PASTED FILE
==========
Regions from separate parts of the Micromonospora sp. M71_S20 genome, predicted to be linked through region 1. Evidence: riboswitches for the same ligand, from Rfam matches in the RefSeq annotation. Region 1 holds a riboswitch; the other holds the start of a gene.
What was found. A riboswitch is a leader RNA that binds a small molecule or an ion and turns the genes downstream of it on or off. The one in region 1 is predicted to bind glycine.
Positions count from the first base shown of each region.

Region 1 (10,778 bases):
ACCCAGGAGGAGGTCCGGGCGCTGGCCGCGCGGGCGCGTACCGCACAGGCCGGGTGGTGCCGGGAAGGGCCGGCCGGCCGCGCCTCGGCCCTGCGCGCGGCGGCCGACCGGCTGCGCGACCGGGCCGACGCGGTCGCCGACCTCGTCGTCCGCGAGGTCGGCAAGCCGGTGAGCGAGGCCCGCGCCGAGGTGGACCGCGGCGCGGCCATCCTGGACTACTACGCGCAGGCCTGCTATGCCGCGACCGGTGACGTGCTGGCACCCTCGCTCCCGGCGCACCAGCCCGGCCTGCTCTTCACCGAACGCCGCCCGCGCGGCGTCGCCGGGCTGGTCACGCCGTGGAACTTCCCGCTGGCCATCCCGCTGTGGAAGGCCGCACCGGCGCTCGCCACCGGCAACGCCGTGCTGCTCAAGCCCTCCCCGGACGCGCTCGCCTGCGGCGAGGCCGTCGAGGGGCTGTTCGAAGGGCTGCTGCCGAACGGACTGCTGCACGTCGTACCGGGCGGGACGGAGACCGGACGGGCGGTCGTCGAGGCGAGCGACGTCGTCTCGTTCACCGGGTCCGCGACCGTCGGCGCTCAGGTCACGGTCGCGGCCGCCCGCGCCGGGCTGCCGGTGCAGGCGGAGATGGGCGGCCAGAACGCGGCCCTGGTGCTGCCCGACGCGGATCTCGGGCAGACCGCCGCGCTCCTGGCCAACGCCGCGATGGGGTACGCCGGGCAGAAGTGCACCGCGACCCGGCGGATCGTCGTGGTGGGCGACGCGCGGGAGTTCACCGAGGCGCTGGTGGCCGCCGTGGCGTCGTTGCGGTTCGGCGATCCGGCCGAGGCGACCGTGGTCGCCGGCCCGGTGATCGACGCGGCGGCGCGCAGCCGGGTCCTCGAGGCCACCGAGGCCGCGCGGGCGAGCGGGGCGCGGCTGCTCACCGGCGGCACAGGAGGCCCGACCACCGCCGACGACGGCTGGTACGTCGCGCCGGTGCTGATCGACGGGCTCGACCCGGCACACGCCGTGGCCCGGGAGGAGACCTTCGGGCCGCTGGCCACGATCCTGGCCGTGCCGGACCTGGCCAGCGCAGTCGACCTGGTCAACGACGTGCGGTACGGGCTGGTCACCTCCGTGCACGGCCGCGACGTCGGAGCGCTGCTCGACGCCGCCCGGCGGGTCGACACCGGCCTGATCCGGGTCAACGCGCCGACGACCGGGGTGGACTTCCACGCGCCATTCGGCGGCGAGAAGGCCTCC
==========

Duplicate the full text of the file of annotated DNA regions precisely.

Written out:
Regions from separate parts of the Micromonospora sp. M71_S20 genome, predicted to be linked through region 1. Evidence: riboswitches for the same ligand, from Rfam matches in the RefSeq annotation. Region 1 holds a riboswitch; the other holds the start of a gene.
What was found. A riboswitch is a leader RNA that binds a small molecule or an ion and turns the genes downstream of it on or off. The one in region 1 is predicted to bind glycine.
Positions count from the first base shown of each region.

Region 1 (10,778 bases):
ACCCAGGAGGAGGTCCGGGCGCTGGCCGCGCGGGCGCGTACCGCACAGGCCGGGTGGTGCCGGGAAGGGCCGGCCGGCCGCGCCTCGGCCCTGCGCGCGGCGGCCGACCGGCTGCGCGACCGGGCCGACGCGGTCGCCGACCTCGTCGTCCGCGAGGTCGGCAAGCCGGTGAGCGAGGCCCGCGCCGAGGTGGACCGCGGCGCGGCCATCCTGGACTACTACGCGCAGGCCTGCTATGCCGCGACCGGTGACGTGCTGGCACCCTCGCTCCCGGCGCACCAGCCCGGCCTGCTCTTCACCGAACGCCGCCCGCGCGGCGTCGCCGGGCTGGTCACGCCGTGGAACTTCCCGCTGGCCATCCCGCTGTGGAAGGCCGCACCGGCGCTCGCCACCGGCAACGCCGTGCTGCTCAAGCCCTCCCCGGACGCGCTCGCCTGCGGCGAGGCCGTCGAGGGGCTGTTCGAAGGGCTGCTGCCGAACGGACTGCTGCACGTCGTACCGGGCGGGACGGAGACCGGACGGGCGGTCGTCGAGGCGAGCGACGTCGTCTCGTTCACCGGGTCCGCGACCGTCGGCGCTCAGGTCACGGTCGCGGCCGCCCGCGCCGGGCTGCCGGTGCAGGCGGAGATGGGCGGCCAGAACGCGGCCCTGGTGCTGCCCGACGCGGATCTCGGGCAGACCGCCGCGCTCCTGGCCAACGCCGCGATGGGGTACGCCGGGCAGAAGTGCACCGCGACCCGGCGGATCGTCGTGGTGGGCGACGCGCGGGAGTTCACCGAGGCGCTGGTGGCCGCCGTGGCGTCGTTGCGGTTCGGCGATCCGGCCGAGGCGACCGTGGTCGCCGGCCCGGTGATCGACGCGGCGGCGCGCAGCCGGGTCCTCGAGGCCACCGAGGCCGCGCGGGCGAGCGGGGCGCGGCTGCTCACCGGCGGCACAGGAGGCCCGACCACCGCCGACGACGGCTGGTACGTCGCGCCGGTGCTGATCGACGGGCTCGACCCGGCACACGCCGTGGCCCGGGAGGAGACCTTCGGGCCGCTGGCCACGATCCTGGCCGTGCCGGACCTGGCCAGCGCAGTCGACCTGGTCAACGACGTGCGGTACGGGCTGGTCACCTCCGTGCACGGCCGCGACGTCGGAGCGCTGCTCGACGCCGCCCGGCGGGTCGACACCGGCCTGATCCGGGTCAACGCGCCGACGACCGGGGTGGACTTCCACGCGCCATTCGGCGGCGAGAAGGCCTCC